Best New Addition: Rookie Klay Thompson went 11th to the Warriors in the draft and frankly that might be a steal. Thompson, a 6’7” guard from Washington State, can score. He has NBA pedigree (father Mychal was a number one pick and NBA champion) and a sweat stroke. First glimpse in person during a summer exhibition game? A stronger (physically) Kevin Martin. If Thompson can quickly establish himself as an impactful rotation player, the Warriors may opt to break up their backcourt and send out someone like Ellis for needed size.
– Eric Pincus
|Who We Like|
1. Stephen Curry – He’s smooth. He can shoot. He can pass. He represents the team well. It’s no wonder that the New Orleans Hornets wanted to make Curry the centerpiece of a Chris Paul trade. Instead the Warriors (unsure that Paul would stick long term) stood by Steph as their franchise guard. Now with two seasons under his belt, Steph will only get better.
2. Jerry West – He may not be directly involved in the day-to-day general manager duties but the franchise added one of the best minds in the business to their decision-making bank. That’s going to pay dividends, even if the initial haul this summer is less than impressive.
3. Monta Ellis – Ellis plays with passion. He has a little Nick van Exel in him; a defiant streak that works for him (but sometimes can be a hindrance), but he gives it his all every night. Monta may need to go eventually to make the Warriors a more-balanced team. On that day, even if he does help Golden State get to the next level simply by leaving (for the right return of course), he’s going to be missed by the Bay.
4. Klay Thompson – Given the minutes, Klay has Rookie of the Year potential, especially in a draft class with questionable depth. Of course he’s likely behind Ellis in the rotation, so Thompson will have to make the best of opportunities when they come. Eventually he will likely be Curry’s full-time, back court running mate.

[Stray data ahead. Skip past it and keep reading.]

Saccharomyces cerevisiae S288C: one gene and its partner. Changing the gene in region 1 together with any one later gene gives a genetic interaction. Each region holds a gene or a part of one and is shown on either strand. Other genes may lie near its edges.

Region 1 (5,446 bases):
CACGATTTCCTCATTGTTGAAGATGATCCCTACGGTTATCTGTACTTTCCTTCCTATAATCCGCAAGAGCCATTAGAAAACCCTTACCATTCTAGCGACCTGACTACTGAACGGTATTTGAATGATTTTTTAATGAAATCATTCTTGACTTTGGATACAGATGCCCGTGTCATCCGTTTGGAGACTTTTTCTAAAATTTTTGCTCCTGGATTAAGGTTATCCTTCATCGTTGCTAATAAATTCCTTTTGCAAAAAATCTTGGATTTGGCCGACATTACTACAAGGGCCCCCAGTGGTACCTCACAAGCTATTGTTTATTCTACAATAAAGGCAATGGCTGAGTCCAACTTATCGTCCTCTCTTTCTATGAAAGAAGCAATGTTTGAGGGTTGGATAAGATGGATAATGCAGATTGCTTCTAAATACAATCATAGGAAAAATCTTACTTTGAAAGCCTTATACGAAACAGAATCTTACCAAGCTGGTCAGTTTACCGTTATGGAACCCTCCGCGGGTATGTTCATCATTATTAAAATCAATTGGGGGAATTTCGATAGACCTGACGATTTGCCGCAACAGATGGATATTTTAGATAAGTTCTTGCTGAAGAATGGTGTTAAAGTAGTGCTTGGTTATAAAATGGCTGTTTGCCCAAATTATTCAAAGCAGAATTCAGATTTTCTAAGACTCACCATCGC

5. Dorell Wright – Wright is coming off of a career year where he averaged 16.4 points a game while finally getting major minutes (after years on the bench in Miami). For the most part Dorell was a defensive threat but he’s got the size and athleticism to make an impact defensively. There’s been a lot of talk from Coach Jackson about this team becoming a force on the other end of the floor. Personnel hasn’t changed but Wright is one of the few players who can really make an impact with the right mindset.
– Eric Pincus
The Warriors can score. That’s been their identity and while defense must enter the picture, they need to maintain the joyful offensive spirit they showed last season.
It will be interesting to see how Jackson changes that approach but with players like David Lee (who was hurt most of last season), Curry, Ellis, Thompson and Wright . . . this team is going to pour in over 100 points nightly regardless of what offense their coach runs.
As much as a liability the smaller, slighter backcourt pairing of Curry/Ellis may be defensively, they pose a true matchup nightmare for their opponents. The combination of speed, ball-handling and straight-up firepower is an advantage. If the defensive concept can be built successfully around that duo, perhaps Jackson’s postseason proclamations prove to be precise.